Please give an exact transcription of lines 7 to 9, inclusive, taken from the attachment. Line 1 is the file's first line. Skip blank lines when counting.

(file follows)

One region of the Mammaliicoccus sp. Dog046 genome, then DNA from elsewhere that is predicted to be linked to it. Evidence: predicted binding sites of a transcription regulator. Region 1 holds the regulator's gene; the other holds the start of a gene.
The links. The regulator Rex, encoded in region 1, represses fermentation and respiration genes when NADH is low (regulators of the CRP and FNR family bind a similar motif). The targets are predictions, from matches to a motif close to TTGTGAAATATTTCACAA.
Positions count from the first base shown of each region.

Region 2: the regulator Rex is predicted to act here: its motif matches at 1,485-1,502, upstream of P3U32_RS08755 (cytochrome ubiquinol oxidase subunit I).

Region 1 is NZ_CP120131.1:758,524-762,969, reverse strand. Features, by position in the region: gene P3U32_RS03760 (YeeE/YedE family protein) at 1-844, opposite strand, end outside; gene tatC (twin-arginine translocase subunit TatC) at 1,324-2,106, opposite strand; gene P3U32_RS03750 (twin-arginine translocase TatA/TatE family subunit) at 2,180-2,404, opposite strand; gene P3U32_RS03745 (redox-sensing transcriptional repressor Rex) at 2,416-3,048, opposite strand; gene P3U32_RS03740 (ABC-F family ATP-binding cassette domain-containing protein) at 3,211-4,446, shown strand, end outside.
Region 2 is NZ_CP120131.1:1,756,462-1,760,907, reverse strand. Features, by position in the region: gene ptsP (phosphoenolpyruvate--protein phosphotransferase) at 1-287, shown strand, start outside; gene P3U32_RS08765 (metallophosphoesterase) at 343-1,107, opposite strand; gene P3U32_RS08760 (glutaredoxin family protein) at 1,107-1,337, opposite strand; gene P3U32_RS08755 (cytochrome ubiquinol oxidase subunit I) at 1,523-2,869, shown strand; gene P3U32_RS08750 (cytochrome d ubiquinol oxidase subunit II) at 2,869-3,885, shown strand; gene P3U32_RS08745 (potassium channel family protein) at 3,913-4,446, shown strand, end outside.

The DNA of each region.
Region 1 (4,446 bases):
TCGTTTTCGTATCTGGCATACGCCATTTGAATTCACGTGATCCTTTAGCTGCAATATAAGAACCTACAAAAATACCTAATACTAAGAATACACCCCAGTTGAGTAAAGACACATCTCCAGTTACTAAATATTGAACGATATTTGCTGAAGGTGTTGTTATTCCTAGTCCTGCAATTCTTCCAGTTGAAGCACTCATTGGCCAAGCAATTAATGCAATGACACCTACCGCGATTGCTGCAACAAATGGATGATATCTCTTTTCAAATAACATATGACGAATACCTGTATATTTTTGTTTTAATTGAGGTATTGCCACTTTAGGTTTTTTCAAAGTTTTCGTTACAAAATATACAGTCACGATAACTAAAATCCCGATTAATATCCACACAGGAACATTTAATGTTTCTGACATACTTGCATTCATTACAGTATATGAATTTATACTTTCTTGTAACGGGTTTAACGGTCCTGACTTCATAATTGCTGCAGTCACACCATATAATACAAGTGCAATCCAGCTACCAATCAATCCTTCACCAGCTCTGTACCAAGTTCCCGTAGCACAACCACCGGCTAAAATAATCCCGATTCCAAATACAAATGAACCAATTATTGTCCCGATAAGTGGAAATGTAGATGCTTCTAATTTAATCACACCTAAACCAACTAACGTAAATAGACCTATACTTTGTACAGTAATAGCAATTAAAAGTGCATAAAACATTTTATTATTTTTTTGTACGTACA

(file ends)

The DNA of each region.
Region 1 (4,446 bases):
TCGTTTTCGTATCTGGCATACGCCATTTGAATTCACGTGATCCTTTAGCTGCAATATAAGAACCTACAAAAATACCTAATACTAAGAATACACCCCAGTTGAGTAAAGACACATCTCCAGTTACTAAATATTGAACGATATTTGCTGAAGGTGTTGTTATTCCTAGTCCTGCAATTCTTCCAGTTGAAGCACTCATTGGCCAAGCAATTAATGCAATGACACCTACCGCGATTGCTGCAACAAATGGATGATATCTCTTTTCAAATAACATATGACGAATACCTGTATATTTTTGTTTTAATTGAGGTATTGCCACTTTAGGTTTTTTCAAAGTTTTCGTTACAAAATATACAGTCACGATAACTAAAATCCCGATTAATATCCACACAGGAACATTTAATGTTTCTGACATACTTGCATTCATTACAGTATATGAATTTATACTTTCTTGTAACGGGTTTAACGGTCCTGACTTCATAATTGCTGCAGTCACACCATATAATACAAGTGCAATCCAGCTACCAATCAATCCTTCACCAGCTCTGTACCAAGTTCCCGTAGCACAACCACCGGCTAAAATAATCCCGATTCCAAATACAAATGAACCAATTATTGTCCCGATAAGTGGAAATGTAGATGCTTCTAATTTAATCACACCTAAACCAACTAACGTAAATAGACCTATACTTTGTACAGTAATAGCAATTAAAAGTGCATAAAACATTTTATTATTTTTTTGTACGTACA